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Important Modern and Vintage Timepieces

Geneva, Mar 27, 2011

LOT 543

Patek Philippe Minute-Repeating "Savonnette type" Patek Philippe, Genève, No. 861355, case No. 687686, Ref. 2524/1, retailed by Gübelin Lucerne. Made in 1954, sold on October 25th, 1957. Important and very rare minute-repeating, 18K yellow gold wristwatch with subsidiary seconds dial. Accompanied by the Extract from the Archives.

C. Three-body, solid, polished and brushed, the back with engraved inscription, inclined bezel, concave lugs. D. Brushed silver with applied yellow gold faceted baton indexes, engraved outer dot minute divisions, subsidiary seconds. Yellow gold dauphine hands. M. 12''' RM, savonnette type, rhodium-plated, fausses cotes decoration, 29 jewels, straight line lever escapement, monometallic balance adjusted to heat, cold, isochronism and 5 positions, self-compensating Breguet balance-spring, swan-neck micrometer regulator, repeating on gongs activated by a slide on the band. Dial, case and movement signed. Diam. 33.5 mm. Thickness 10.5 mm.

CHF 300,000 - 400,000

USD 300,000 - 400,000 / EUR 230,000 - 310,000

Sold: CHF 374,500


Grading System
Grade:

Exceptional

Case: 3

Good

Movement: 3*

Good

Overhaul recommended, at buyer's expense

Dial: 3-01

Good

HANDS Original


Notes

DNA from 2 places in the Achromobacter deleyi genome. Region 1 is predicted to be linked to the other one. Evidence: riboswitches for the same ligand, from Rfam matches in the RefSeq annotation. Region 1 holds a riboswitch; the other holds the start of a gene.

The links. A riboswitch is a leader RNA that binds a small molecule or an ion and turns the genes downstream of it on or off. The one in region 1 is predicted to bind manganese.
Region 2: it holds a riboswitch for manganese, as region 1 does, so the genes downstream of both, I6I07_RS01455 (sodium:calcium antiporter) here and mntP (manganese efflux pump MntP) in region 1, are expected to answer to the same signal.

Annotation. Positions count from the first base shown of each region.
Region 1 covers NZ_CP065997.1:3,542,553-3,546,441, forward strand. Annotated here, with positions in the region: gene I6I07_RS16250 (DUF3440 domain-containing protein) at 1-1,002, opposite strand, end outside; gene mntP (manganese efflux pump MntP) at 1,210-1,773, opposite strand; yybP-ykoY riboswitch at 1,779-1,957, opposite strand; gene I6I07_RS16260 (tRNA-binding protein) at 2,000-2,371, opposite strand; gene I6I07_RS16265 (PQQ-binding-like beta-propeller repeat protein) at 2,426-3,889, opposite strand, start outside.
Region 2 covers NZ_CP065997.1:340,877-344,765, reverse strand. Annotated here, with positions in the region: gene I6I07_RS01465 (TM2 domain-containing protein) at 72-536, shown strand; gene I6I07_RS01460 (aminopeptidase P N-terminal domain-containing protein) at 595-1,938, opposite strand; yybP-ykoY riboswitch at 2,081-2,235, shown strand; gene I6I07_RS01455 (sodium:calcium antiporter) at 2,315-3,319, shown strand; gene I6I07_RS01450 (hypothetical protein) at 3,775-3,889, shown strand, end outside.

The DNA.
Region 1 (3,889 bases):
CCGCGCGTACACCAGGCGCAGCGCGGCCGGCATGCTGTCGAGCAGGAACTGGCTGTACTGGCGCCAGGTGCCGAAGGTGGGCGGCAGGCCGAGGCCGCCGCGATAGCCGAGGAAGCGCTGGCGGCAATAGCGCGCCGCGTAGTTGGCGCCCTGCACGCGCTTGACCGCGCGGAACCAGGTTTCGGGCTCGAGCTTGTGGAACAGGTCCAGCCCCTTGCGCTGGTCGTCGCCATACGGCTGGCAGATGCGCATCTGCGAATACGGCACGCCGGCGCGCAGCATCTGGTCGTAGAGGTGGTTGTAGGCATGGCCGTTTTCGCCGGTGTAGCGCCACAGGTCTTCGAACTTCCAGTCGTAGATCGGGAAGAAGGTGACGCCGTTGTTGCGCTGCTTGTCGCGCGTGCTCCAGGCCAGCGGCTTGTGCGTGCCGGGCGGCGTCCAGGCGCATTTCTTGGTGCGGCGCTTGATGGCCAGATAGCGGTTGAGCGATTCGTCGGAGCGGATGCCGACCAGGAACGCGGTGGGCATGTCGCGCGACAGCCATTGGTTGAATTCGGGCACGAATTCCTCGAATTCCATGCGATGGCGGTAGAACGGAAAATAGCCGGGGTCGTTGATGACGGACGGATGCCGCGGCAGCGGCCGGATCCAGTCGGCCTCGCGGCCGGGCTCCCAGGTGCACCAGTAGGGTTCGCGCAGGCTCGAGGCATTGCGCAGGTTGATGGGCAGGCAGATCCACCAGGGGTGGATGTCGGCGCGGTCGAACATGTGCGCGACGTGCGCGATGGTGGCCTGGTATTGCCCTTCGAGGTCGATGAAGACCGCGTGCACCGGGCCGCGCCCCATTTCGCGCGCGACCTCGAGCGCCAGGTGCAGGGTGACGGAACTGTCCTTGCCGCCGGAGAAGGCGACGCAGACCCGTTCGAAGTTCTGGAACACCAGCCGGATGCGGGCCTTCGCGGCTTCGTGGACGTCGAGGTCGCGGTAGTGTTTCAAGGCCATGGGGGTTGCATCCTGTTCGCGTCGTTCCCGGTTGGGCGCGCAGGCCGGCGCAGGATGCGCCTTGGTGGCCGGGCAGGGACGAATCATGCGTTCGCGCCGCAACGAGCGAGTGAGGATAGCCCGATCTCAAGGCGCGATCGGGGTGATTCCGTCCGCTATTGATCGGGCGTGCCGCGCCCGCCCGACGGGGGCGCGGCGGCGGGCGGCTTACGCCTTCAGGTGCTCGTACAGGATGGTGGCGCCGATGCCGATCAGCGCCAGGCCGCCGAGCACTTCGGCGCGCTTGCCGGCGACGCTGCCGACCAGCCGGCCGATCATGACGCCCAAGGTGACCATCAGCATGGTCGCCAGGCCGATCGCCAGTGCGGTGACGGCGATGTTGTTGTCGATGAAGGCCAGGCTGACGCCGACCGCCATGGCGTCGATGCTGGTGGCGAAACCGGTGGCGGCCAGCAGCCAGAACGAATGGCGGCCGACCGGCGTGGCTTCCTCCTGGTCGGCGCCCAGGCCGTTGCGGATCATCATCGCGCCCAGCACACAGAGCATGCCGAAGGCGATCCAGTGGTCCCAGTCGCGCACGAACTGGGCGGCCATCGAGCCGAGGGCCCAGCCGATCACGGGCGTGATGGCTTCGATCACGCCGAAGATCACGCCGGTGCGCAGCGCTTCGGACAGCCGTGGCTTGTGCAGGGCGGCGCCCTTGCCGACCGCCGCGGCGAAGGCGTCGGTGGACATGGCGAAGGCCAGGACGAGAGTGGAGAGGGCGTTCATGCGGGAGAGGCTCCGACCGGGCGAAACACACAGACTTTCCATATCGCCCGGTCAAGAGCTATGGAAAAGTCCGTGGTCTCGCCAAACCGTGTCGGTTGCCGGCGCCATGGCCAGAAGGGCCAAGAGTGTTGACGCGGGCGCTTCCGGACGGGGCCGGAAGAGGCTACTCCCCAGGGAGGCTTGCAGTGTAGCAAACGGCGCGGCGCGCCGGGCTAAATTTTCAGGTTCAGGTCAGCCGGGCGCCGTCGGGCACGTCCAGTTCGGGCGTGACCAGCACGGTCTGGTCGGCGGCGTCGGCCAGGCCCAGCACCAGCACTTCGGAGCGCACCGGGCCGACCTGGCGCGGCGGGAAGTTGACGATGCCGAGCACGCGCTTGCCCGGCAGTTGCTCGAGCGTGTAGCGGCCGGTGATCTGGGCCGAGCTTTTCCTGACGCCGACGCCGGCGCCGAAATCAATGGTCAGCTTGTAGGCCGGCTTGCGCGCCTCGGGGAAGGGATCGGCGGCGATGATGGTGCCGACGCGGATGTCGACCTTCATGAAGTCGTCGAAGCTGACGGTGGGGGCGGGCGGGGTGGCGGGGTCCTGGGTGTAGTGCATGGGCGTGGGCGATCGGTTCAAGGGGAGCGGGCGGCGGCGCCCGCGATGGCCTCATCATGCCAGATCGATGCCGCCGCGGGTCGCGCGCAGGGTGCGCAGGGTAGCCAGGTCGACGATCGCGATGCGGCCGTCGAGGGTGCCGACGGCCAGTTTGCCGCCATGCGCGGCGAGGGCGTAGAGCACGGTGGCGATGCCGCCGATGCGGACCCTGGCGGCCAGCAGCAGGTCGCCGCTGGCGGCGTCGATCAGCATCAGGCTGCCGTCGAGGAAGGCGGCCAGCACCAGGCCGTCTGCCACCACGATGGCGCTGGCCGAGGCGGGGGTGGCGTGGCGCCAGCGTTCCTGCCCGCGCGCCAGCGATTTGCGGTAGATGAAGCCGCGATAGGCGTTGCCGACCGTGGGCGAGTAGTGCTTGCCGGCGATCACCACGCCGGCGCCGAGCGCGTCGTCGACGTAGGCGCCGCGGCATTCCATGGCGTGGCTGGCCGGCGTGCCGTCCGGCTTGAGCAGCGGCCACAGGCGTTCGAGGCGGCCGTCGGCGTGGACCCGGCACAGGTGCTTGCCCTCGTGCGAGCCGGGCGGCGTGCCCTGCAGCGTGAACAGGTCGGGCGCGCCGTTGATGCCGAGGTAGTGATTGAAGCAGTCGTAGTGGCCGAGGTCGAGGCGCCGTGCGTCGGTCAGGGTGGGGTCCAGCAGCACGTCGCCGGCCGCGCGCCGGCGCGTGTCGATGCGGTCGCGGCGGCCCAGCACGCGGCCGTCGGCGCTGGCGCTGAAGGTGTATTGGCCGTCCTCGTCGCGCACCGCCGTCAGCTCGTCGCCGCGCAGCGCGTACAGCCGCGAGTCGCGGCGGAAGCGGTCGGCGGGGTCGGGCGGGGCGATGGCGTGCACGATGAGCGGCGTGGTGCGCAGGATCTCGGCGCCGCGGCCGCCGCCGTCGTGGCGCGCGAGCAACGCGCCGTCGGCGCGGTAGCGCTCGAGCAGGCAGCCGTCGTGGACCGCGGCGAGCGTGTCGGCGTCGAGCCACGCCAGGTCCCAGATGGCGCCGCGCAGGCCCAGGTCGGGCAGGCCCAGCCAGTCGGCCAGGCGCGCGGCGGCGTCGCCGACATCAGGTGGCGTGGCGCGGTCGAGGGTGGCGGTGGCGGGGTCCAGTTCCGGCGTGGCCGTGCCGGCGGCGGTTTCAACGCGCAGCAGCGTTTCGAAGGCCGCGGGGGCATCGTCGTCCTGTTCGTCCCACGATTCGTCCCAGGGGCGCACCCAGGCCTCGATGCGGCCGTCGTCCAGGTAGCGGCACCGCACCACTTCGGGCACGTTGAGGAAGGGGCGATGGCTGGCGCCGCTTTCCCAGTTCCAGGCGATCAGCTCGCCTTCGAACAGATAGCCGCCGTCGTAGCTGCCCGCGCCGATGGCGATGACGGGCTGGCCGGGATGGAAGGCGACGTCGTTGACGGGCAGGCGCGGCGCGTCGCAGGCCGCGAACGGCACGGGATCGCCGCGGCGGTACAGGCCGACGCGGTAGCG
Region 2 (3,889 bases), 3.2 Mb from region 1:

Production of this reference started in 1955. Engraved on the back: "To N.B. C. from L.P. C. - L'amour toujours - Dec. 25, 1957". Minute-repeating wristwatch movements were originally made for two types of case. The first, the savonnette type, features subsidiary seconds at 6 o?clock, and the repeat slide is activated in a clockwise direction. The second, the Lépine type, has no subsidiary seconds and the repeat slide is activated in an anti-clockwise direction.
What is a Minute Repeater? A minute repeating watch tells the time both visually and audibly. A slide on the side of the case, usually near the 9, will activate two hammers in the movement. These hammers strike two gongs curled within the case. First one hammer strikes a gong of lower tonality; it will count out the hours, then both hammers strike both gongs alternatively to count out the quarter hours after that hour, and then the second hammer alone striking a gong of higher tonality will count out the minutes after that quarter hour. The repeating mechanism was developed by Daniel Quare. In 1687, he had patented a mechanism that sounded the hours and the quarter hours. The early repeaters used bells. At the end of the 18th century, two bent-wire gongs became the more popular mechanism. In 1892, the first minute repeater wristwatch was produced by Omega, a model with a round-shaped case.